It’s entirely normal to have pangs of dread about what is to come, given your lack of any discernible skills and a college debt that exceeds the GNP of Cameroon. Add to that the looming beef shortage, threats of nuclear attack from North Korea, the alienation of our NATO allies, and the specter of Trump’s re-election, it’s no wonder you’re a tad on edge. However, I say, “Have hope. Think of your glass as half full” – okay, maybe 10% full is more accurate.

Though your situation may appear bleak, there are plenty of reasons to feel hopeful about the world today – if you happen to be wildlife. It’s an incredible time to be a peacock or mountain goat. They can roam almost anywhere they like lately.

As you embark on this next exciting chapter of life, I countenance you to go out and make a change. And by “go out”, I mean, go outside to your backyard and get some fresh air. And by “make a change” I mean your clothes. You’ve been wearing the same T-shirt and sweatpants for three weeks. Take a shower, while you’re at it. I can smell you from here.

Eventually you will change the world. But for the moment, just change your expectations instead. I hear Amazon is hiring forklift operators.

Graduates, I encourage you to remain positive – unless we are talking about COVID-19, then by all means, I pray you’ll remain negative. Don’t forget to wash your hands, use Purell, and practice safe social distancing. And think of all the rent you’ll save by living in your parents’ basement for the next 24 – 36 months.

In closing, my advice as you stare into the abyss that is your future, is … um … uh … Sorry. I got nothing. Nada. I’m just glad I’m not graduating this year. That would totally suck. So, good luck. There’s a 57% chance things will get better … someday.

Now please take a second to click on the RATE ME button. If I earn 4.5 stars, the university will email me a $100 Target gift card.

Congratulations to the Class of 2020! Go make yourself useful. You can start by emptying the dishwasher. It’s not going to empty itself.  [CLICK. The speaker has left the meeting.]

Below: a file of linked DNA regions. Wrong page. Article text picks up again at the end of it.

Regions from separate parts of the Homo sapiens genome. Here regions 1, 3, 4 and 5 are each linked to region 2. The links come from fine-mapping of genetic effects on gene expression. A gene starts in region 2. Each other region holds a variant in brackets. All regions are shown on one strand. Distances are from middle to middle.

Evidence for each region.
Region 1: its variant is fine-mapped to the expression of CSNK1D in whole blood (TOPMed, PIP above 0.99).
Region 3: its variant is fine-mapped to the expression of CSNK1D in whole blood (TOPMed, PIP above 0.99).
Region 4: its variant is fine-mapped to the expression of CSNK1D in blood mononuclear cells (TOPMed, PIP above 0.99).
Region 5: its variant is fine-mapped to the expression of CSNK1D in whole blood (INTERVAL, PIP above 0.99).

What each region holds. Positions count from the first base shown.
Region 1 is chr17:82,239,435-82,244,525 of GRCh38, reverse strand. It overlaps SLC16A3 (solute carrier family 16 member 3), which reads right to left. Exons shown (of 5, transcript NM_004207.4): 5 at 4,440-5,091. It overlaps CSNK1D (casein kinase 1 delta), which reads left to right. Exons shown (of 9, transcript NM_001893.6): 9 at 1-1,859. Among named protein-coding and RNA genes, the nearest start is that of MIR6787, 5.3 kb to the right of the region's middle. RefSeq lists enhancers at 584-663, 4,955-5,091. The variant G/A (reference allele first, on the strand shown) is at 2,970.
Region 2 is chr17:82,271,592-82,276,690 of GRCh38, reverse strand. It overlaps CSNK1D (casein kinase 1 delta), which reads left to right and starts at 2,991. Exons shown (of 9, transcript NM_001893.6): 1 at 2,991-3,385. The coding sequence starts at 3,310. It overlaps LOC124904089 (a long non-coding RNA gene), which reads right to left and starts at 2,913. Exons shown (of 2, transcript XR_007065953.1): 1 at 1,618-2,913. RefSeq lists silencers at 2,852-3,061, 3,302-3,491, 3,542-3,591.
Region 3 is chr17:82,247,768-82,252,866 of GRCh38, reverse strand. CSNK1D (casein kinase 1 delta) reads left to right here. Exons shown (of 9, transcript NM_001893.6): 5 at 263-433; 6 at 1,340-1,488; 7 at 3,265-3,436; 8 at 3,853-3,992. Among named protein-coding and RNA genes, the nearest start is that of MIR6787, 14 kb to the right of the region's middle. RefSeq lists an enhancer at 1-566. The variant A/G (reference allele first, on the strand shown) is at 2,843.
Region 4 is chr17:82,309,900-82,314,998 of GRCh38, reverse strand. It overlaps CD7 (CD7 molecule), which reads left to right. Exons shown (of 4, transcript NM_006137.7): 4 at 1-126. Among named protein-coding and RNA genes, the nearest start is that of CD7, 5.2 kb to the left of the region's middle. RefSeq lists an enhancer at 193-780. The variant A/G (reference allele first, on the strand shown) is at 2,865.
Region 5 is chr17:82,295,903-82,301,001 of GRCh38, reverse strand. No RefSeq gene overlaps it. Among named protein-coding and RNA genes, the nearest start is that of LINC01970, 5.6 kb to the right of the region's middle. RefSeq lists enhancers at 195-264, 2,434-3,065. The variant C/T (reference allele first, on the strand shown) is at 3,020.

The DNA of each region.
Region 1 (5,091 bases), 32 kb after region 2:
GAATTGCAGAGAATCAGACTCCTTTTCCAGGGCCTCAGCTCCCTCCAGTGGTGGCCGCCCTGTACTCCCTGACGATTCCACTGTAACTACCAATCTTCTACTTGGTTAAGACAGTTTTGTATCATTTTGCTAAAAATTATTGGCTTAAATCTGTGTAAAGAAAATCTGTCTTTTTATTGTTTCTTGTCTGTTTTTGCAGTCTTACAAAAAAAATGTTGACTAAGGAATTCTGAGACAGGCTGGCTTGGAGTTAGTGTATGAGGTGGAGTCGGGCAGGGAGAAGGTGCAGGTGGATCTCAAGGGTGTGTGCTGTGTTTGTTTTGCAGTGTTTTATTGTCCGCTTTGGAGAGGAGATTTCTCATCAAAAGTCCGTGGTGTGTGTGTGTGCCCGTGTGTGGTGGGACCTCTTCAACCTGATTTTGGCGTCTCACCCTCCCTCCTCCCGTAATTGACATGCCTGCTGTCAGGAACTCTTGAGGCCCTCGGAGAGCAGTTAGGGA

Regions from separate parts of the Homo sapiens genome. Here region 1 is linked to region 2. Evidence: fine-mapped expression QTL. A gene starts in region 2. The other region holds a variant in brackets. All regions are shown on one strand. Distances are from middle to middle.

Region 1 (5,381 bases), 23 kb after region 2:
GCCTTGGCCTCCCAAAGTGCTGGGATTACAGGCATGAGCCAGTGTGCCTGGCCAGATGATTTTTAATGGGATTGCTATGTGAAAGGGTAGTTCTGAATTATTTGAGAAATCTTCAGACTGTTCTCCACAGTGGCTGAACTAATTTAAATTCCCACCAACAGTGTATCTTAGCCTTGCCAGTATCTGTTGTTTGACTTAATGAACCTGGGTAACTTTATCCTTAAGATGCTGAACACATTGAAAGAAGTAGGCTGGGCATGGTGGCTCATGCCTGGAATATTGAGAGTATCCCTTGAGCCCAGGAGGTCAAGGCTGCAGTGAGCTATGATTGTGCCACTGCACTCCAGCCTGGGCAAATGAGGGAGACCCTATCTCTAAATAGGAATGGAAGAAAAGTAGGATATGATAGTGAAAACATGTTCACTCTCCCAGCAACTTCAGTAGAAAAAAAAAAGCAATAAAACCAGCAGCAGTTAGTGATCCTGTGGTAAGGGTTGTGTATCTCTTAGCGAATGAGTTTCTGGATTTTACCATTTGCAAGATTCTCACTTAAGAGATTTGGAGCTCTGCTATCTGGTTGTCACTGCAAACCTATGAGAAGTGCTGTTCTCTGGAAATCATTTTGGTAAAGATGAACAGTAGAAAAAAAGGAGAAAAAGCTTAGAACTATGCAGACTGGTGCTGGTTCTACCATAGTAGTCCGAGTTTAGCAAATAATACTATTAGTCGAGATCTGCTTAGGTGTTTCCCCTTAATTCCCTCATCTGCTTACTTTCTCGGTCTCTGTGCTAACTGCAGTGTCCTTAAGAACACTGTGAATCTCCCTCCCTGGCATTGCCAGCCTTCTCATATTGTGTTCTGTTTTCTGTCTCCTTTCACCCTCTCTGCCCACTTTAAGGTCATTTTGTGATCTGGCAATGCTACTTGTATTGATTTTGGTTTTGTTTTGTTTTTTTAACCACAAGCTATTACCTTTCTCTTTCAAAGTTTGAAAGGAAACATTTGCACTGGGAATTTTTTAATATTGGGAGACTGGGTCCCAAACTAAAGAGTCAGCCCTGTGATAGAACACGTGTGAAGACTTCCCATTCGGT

That’s the view from the bleachers. Perhaps I’m off base.

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Check out my latest humor book: YOU’RE GROUNDED FOR LIFE: Misguided Parenting Strategies That Sounded Good at the Time

© Tim Jones, View from the Bleachers 2020

My advice to the graduating class of 2011: Don’t Tweet Your Junk.

My advice to the graduating class of 2011: Don’t Tweet Your Junk.

Greetings, Class of 2011. My, don’t you all look so grown up in your elegant caps and gowns and iPods blasting out Death Cab for Cutie at full volume. It seems only yesterday that you were stumbling around in Huggies and toddler booties and iPods blasting out Raffi at full volume. Graduation Day is upon us for millions of American college seniors like you. As has been my tradition for the past 17 years about this time, this week’s post is my annual Advice to you, the College Graduating Class of 2011.

My advice to you? Don’t pay attention to anyone who tries to give you advice…. except for the advice I am about to share, of course. It’s important that you make your own choices in life. So make good ones. In looking back on the choices I made in my youth, I realize I made some poor ones now and then. If I had it to do over again, I wished I hadn’t taken three years of Latin in high school. I’m not Catholic so becoming Pope is probably out of the question. So exactly when would I ever have used it? Never.

I also should never have taken Post-Modern Latvian Studies in college. That [#bleep#]-ing bastard Professor Yuri Švābe was a cruel old son of a bitch. I wish he would die a painful, wrenching death for totally messing up my GPA… I mean, er, um, I found him to be rather draconian in his grading methodology. Perhaps most of all, I deeply regret rooming with Tony Markowitz of Monmouth, New Jersey for two years in college. Not only was he a complete slob and never did the dishes, but he always smelled like bass and routinely ate my Lucky Charms cereal without asking. I urge you to learn from my youthful mistakes.